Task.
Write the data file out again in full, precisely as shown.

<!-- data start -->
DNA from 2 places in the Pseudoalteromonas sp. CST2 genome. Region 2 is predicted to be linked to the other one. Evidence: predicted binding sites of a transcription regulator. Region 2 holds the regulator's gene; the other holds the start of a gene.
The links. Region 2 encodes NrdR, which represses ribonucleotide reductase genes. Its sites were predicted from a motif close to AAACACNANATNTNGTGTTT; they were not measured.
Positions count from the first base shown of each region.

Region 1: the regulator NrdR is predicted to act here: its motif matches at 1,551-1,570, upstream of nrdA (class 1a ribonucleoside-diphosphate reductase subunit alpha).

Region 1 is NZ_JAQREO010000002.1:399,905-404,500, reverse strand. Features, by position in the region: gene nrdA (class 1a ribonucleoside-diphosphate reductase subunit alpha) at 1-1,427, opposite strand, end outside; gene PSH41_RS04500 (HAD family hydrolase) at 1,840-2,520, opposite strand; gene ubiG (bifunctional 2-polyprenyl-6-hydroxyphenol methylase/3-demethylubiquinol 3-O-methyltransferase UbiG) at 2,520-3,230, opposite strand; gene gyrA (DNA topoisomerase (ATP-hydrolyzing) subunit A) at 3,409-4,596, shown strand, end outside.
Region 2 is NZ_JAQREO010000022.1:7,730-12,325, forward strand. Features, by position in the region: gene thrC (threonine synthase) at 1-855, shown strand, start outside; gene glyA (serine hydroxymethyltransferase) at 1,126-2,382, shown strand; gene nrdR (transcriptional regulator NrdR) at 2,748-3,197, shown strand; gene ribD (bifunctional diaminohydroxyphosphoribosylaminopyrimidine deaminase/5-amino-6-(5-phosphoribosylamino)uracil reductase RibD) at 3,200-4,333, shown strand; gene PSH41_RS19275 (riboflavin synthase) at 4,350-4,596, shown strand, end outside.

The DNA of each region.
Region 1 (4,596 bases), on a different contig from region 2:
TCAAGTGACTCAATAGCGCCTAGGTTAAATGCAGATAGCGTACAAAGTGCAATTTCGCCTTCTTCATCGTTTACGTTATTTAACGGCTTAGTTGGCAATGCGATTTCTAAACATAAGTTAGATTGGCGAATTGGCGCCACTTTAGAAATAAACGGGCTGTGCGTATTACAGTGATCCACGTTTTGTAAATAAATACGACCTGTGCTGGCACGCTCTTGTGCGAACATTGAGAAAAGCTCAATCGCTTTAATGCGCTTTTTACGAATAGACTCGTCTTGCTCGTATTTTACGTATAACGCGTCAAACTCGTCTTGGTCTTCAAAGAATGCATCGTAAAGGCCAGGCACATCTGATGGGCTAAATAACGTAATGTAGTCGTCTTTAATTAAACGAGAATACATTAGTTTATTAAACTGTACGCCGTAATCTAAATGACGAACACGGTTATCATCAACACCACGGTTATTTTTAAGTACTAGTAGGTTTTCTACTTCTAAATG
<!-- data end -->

DNA from 2 places in the Pseudoalteromonas sp. CST2 genome. Region 2 is predicted to be linked to the other one. Evidence: predicted binding sites of a transcription regulator. Region 2 holds the regulator's gene; the other holds the start of a gene.
The links. Region 2 encodes NrdR, which represses ribonucleotide reductase genes. Its sites were predicted from a motif close to AAACACNANATNTNGTGTTT; they were not measured.
Positions count from the first base shown of each region.

Region 1: the regulator NrdR is predicted to act here: its motif matches at 1,551-1,570, upstream of nrdA (class 1a ribonucleoside-diphosphate reductase subunit alpha).

Region 1 is NZ_JAQREO010000002.1:399,905-404,500, reverse strand. Features, by position in the region: gene nrdA (class 1a ribonucleoside-diphosphate reductase subunit alpha) at 1-1,427, opposite strand, end outside; gene PSH41_RS04500 (HAD family hydrolase) at 1,840-2,520, opposite strand; gene ubiG (bifunctional 2-polyprenyl-6-hydroxyphenol methylase/3-demethylubiquinol 3-O-methyltransferase UbiG) at 2,520-3,230, opposite strand; gene gyrA (DNA topoisomerase (ATP-hydrolyzing) subunit A) at 3,409-4,596, shown strand, end outside.
Region 2 is NZ_JAQREO010000022.1:7,730-12,325, forward strand. Features, by position in the region: gene thrC (threonine synthase) at 1-855, shown strand, start outside; gene glyA (serine hydroxymethyltransferase) at 1,126-2,382, shown strand; gene nrdR (transcriptional regulator NrdR) at 2,748-3,197, shown strand; gene ribD (bifunctional diaminohydroxyphosphoribosylaminopyrimidine deaminase/5-amino-6-(5-phosphoribosylamino)uracil reductase RibD) at 3,200-4,333, shown strand; gene PSH41_RS19275 (riboflavin synthase) at 4,350-4,596, shown strand, end outside.

The DNA of each region.
Region 1 (4,596 bases), on a different contig from region 2:
TCAAGTGACTCAATAGCGCCTAGGTTAAATGCAGATAGCGTACAAAGTGCAATTTCGCCTTCTTCATCGTTTACGTTATTTAACGGCTTAGTTGGCAATGCGATTTCTAAACATAAGTTAGATTGGCGAATTGGCGCCACTTTAGAAATAAACGGGCTGTGCGTATTACAGTGATCCACGTTTTGTAAATAAATACGACCTGTGCTGGCACGCTCTTGTGCGAACATTGAGAAAAGCTCAATCGCTTTAATGCGCTTTTTACGAATAGACTCGTCTTGCTCGTATTTTACGTATAACGCGTCAAACTCGTCTTGGTCTTCAAAGAATGCATCGTAAAGGCCAGGCACATCTGATGGGCTAAATAACGTAATGTAGTCGTCTTTAATTAAACGAGAATACATTAGTTTATTAAACTGTACGCCGTAATCTAAATGACGAACACGGTTATCATCAACACCACGGTTATTTTTAAGTACTAGTAGGTTTTCTACTTCTAAATG